Remembering Murwillumbah floods
EXACTLY two years ago Brian Foran was six feet under.
Under water that is.
This is the second anniversary of the January 2008 flood which devastated much of Murwillumbah and surrounding areas.
Close to 50cm of rain was dumped in some areas in just two days.
One of the hardest hit by the sudden downpour was Mr Foran’s lawnmower repair workshop and his home in Chillingham.
Flood water six feet deep ruined his workshop and damaged his house, leaving him out of business for six months with a massive clean-up bill.
“Two years on and I’m still cleaning up some bits and pieces now,” Mr Foran said yesterday.
“It’s almost all done now.
“Those floods are by far the worse I’ve seen in my 20 years on the Tweed. I hope we don’t see anything that bad for another 20 years.”
Nearly all the machinery in his workshop was destroyed when the floods hit.
He only had time to jack up one of his cars on the hoist. Five others were lost, along with six months of business when he had to shut his doors.
“It was a long time, but it was necessary, unfortunately,” Mr Foran said.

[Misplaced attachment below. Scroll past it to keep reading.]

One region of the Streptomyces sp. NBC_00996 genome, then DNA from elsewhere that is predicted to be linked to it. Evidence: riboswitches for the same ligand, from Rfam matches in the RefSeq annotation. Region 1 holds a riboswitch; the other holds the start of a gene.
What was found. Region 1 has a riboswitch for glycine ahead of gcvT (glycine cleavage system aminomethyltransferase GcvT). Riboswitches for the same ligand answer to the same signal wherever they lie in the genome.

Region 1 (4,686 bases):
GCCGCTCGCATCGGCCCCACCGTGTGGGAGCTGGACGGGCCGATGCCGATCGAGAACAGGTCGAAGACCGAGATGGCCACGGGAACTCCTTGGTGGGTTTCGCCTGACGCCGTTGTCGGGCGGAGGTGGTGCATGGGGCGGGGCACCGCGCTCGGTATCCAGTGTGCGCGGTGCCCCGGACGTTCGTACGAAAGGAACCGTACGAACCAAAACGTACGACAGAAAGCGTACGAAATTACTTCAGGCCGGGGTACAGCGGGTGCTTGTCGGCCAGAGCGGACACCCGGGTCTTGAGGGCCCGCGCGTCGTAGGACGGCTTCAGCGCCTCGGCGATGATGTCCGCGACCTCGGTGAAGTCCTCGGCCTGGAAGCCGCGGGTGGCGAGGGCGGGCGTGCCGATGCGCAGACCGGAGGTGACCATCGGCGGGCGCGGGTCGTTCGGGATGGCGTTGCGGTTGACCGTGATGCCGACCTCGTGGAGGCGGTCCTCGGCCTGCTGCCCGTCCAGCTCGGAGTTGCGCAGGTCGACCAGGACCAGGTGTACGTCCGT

The Bindaree Place resident will rid his workplace of the last remnants of the January 2008 floods when he disposes of wrecked lawn mowers this week.
“I’ve got a skip coming this week so I can finally get rid of the final rubbish,” he said.
Following the flood he received help from the community, including local electrician David Hammill, who showed up to replace all the power points free of charge in Mr Foran’s home.
“The people were just wonderful,” Mr Foran said.
Murwillumbah recorded a rainfall of 222mm between 9am Friday, January 4 2008, and 9am Sunday, January 6 2008.
Bald Mountain, between Limpinwood and Chillingham, recorded 474mm in the same period.
The area was declared a natural disaster zone on Saturday, January 5 after then Emergency Services Minister Nathan Rees toured the flood-ravaged area.
The Tweed’s damage bill from the flooding ran into the millions. Tweed Shire Council said it would cost $5 million to fix roads and bridges.
Council general manager Mike Rayner said at the time it was a one-in-four-year flood for the Tweed River at Murwillumbah and one-in-two-year flood for Tumbulgum and Chinderah.